The Master’s in Advanced Architecture (MAA01) Digital Matter Research Studio introduces to students a material-responsive and circular architecture model, offering unique design possibilities for novel performances and dynamic metabolisms in the building industry.
Buildings are responsible for half of the global primary material consumption while they are accountable for nearly 40% of global climate emissions including two factors: embodied and operational carbon. Up until now, the focus has been the decrease of operational carbon as it was believed that it has a bigger overall impact, however, recent reports revealed that in new construction 50% of the total carbon footprint is produced before the building even begins to operate. This condition proposes a new challenge in relation to how and what resources we utilise to construct our built environment.
The Digital Matter studio challenges the current way we build and reframes the topics of resource depletion or insufficiency, processing an abundance mindset rather than acting from a place of scarcity. This is a new paradigm, especially relevant in the practices related to the design and production of the built environment, since it expands the definition of “resources” and where raw and non-raw materials can be found and “mined”.
Rather than creating buildings that are static, consuming and contaminating, the Digital Matter Materializing Circular Design Agenda 2021/22 developed novel material, design and manufacturing solutions for adaptive buildings that are able to change state and shape, generate resources, minimise negative environmental impact and achieve complexity and high aesthetics through performances that resemble biological and natural organism’s operation.
The design studio researches the implementation of computed, active or zero emissions material systems coupled with responsive technologies for the creation of dynamic built spaces that respond, breathe, filter, biodegrade, or feed the soil and eventually change shape and state.
The aim is to develop design, material and manufacturing systems that close or limit material and resource loss, while having the potential to minimise waste, using it as a resource in itself.
Studio faculty: Areti Markoupoulou, David Andres Leon; faculty assistant: Nikol Kirova; and student assistant: Alexander Dommershausen.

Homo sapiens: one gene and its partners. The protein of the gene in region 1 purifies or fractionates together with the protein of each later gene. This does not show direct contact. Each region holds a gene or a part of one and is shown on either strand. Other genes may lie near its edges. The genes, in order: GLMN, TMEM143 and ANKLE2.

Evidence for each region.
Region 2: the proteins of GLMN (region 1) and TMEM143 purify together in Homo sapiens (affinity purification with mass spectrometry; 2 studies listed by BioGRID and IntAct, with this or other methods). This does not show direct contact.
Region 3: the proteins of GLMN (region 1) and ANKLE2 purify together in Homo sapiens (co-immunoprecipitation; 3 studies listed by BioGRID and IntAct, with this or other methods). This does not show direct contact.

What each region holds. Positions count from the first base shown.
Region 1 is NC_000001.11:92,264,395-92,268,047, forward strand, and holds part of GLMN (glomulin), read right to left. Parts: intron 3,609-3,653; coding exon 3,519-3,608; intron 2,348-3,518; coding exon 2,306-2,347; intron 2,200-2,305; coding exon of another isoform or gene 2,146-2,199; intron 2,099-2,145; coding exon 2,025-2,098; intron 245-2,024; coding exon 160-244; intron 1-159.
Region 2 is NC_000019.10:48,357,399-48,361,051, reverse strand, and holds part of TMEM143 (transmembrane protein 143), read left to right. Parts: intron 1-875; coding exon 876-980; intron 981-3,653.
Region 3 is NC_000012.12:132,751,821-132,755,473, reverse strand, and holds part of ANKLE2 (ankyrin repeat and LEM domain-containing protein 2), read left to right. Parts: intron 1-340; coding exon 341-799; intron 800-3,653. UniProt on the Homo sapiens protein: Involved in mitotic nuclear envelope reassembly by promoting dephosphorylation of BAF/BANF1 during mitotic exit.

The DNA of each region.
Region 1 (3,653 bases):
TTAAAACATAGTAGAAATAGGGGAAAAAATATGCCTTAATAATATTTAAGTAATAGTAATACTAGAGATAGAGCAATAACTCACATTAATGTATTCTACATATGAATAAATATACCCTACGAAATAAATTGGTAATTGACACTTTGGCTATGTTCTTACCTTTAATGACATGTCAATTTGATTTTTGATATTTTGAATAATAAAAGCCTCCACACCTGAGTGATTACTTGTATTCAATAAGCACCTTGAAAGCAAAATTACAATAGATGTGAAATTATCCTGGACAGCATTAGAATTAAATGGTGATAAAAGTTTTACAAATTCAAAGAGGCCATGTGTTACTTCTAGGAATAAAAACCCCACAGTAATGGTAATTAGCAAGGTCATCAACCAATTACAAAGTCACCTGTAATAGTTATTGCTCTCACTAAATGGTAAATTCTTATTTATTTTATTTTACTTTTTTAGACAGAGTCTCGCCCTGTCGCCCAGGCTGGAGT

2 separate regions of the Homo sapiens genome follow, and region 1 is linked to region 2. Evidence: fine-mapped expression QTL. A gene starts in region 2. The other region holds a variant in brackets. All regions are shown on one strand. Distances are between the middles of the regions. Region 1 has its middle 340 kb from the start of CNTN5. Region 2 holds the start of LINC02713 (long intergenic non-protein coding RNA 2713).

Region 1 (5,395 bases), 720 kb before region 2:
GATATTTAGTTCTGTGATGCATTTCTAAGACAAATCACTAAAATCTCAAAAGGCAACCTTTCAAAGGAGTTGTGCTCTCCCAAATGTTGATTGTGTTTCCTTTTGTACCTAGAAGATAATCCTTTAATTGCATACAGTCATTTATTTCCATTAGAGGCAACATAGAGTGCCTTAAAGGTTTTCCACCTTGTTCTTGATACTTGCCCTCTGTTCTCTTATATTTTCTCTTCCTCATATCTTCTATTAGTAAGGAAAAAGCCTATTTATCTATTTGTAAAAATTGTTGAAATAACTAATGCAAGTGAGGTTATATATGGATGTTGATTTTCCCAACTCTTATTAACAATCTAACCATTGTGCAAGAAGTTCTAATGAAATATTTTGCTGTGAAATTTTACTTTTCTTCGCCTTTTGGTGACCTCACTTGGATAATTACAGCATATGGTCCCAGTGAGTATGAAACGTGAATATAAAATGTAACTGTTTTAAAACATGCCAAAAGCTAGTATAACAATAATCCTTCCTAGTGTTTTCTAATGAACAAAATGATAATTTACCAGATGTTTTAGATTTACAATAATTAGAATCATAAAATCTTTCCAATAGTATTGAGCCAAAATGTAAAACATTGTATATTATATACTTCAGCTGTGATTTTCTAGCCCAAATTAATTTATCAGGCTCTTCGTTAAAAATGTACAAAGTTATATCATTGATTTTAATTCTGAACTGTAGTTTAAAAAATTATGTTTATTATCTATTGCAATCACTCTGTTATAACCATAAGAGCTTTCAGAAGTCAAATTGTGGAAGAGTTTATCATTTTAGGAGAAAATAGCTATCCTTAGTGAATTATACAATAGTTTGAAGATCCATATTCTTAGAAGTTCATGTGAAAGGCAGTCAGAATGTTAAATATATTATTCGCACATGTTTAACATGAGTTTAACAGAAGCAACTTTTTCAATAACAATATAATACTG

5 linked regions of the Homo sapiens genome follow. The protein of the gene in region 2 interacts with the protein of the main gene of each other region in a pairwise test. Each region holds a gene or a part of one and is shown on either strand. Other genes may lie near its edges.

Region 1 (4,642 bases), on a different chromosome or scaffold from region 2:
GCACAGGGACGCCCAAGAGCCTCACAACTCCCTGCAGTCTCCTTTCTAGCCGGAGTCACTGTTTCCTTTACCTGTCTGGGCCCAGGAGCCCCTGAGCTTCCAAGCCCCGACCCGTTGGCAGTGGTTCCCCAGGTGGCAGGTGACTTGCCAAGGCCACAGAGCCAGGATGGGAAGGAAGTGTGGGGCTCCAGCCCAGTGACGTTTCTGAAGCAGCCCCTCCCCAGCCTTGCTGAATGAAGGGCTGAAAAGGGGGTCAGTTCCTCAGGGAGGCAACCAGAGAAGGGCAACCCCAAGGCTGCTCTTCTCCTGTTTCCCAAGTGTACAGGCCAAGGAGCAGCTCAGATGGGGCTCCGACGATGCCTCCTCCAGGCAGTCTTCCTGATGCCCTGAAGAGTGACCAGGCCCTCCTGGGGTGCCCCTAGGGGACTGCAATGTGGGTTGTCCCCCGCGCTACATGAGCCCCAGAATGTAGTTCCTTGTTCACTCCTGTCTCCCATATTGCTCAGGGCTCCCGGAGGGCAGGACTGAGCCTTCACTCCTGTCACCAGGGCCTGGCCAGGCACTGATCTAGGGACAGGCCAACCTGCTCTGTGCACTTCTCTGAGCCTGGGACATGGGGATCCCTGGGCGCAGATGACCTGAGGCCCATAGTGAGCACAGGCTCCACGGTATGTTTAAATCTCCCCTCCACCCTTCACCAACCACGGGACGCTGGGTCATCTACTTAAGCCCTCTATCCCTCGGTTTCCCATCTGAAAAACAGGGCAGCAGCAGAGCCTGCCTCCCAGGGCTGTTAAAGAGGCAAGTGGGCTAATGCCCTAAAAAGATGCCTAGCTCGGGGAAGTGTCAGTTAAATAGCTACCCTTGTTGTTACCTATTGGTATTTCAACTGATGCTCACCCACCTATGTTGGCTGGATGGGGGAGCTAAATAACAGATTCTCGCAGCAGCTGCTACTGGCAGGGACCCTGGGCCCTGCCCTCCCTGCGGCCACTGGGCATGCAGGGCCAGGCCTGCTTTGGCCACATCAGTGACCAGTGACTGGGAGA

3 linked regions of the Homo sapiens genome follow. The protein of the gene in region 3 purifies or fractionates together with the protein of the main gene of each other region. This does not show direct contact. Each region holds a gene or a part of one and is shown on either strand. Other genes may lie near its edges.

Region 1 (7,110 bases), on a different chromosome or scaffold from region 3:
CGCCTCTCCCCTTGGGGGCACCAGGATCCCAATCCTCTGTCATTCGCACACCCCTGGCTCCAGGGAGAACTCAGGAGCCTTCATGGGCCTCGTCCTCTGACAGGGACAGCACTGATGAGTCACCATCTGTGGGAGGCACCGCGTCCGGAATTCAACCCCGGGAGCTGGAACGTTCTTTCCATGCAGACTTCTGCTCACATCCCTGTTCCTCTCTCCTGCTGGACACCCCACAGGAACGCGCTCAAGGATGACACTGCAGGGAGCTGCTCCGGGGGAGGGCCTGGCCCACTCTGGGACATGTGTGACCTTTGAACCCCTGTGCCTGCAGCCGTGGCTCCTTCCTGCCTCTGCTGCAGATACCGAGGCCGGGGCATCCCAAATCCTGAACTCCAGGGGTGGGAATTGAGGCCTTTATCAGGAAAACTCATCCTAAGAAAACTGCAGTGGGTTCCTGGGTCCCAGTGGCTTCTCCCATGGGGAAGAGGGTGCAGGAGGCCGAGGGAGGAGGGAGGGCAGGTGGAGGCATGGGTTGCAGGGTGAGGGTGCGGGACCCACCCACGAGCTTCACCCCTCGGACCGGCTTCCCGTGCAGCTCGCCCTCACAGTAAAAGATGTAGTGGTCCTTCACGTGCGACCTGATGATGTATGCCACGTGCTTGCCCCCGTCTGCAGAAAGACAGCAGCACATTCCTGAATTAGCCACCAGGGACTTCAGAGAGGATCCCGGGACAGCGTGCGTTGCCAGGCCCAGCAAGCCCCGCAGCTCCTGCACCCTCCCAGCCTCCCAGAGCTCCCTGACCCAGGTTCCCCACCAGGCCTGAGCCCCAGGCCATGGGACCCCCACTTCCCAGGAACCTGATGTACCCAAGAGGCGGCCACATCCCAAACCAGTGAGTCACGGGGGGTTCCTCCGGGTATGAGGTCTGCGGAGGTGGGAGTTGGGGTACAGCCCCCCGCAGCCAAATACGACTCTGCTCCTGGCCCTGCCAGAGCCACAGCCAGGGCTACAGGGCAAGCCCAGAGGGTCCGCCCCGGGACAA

Globally, an estimated 92 million tonnes of textile waste is created each year (Beall, 2020), with the fashion industry being responsible for 10% of global carbon emissions (IBRD, 2019). texTILE focuses on the problem of discarded polyester clothes and how to upcycle this waste while achieving material performance applied to an architectural building skin. A clothing management system has been developed to upcycle polyester. The process begins by labelling and categorising the garments based on the fabrication processes, such as melting, shredding, or cutting. The resulting polyester is then transformed into three layers of architectural components and assembled to match the needs of the primary skin of a building. The research challenges the traditional materials of construction, pointing out the potential of polyester waste as a sustainable material for design.
Students: Martín Andrés Gómez Martínez, Oscar Alberto Cortes – Landa, Brian Paul Woodtli Bahena, Gianmarco Paglierani
SURO//MYCO: Upcycling Waste to Build a Better Urban Soundscape
SURO//MYCO is an urban architectural intervention with the aim to make the collective urban spaces healthier and more peaceful. The production of agglomerated cork stoppers by local industry creates up to 50% waste in the form of cork granulate and imperfect cork stoppers. By combining this upcycled material with mycelium, an abundant natural binder, the project aims to create a variety of high performance acoustically absorbing panels which can adapt to different conditions throughout the city.
Students: Furio Magaraggia, Michael Joseph Groth, Miran Calmanovici
Bee-yond Anthropocene strives to mitigate the impact of segregation of bees from the urban context of Barcelona and remedy their habitat loss through a temporal yet forceful insemination into the ecosystem, where beehives and melliferous flowers are placed on the street facades of existing green corridors and the ones near urban gardens. Using cellulose from the discarded paper, the project proposes a biodegradable, ephemeral and self-sufficient system that is designed to be discontinued once the equilibrium is reached and bees become a part of the urban fabric.
Students: Aleyna Gültekin, Arunima Kalra, Neha Jayanth Pattanshetti and Pragati Vasant Patilkulkarni
NETzero: A Performative Facade System Using Upcycled Fishing Nets
Circular economy encompasses challenging and rethinking the way we use and reuse resources in the building industry, and ultimately eliminate the concept of waste. The aim of NETzero project is to analyse the ability and adaptability of nylon nets and arrive at suitable applications for its use as a performative facade system. Harmful ghost fishing nets, discarded at sea, are manipulated with a technique called smocking. This results in a net with more depth and density that has good shading properties.
Students: Aishwarya Arun, Akshay Madapura, Aishwarya Shama Sunder Rajendra Prasad, Luca Wenzel
Are you interested in designing circular, sustainable and carbon-negative architecture?
Find out more about the Master in Advanced Architecture.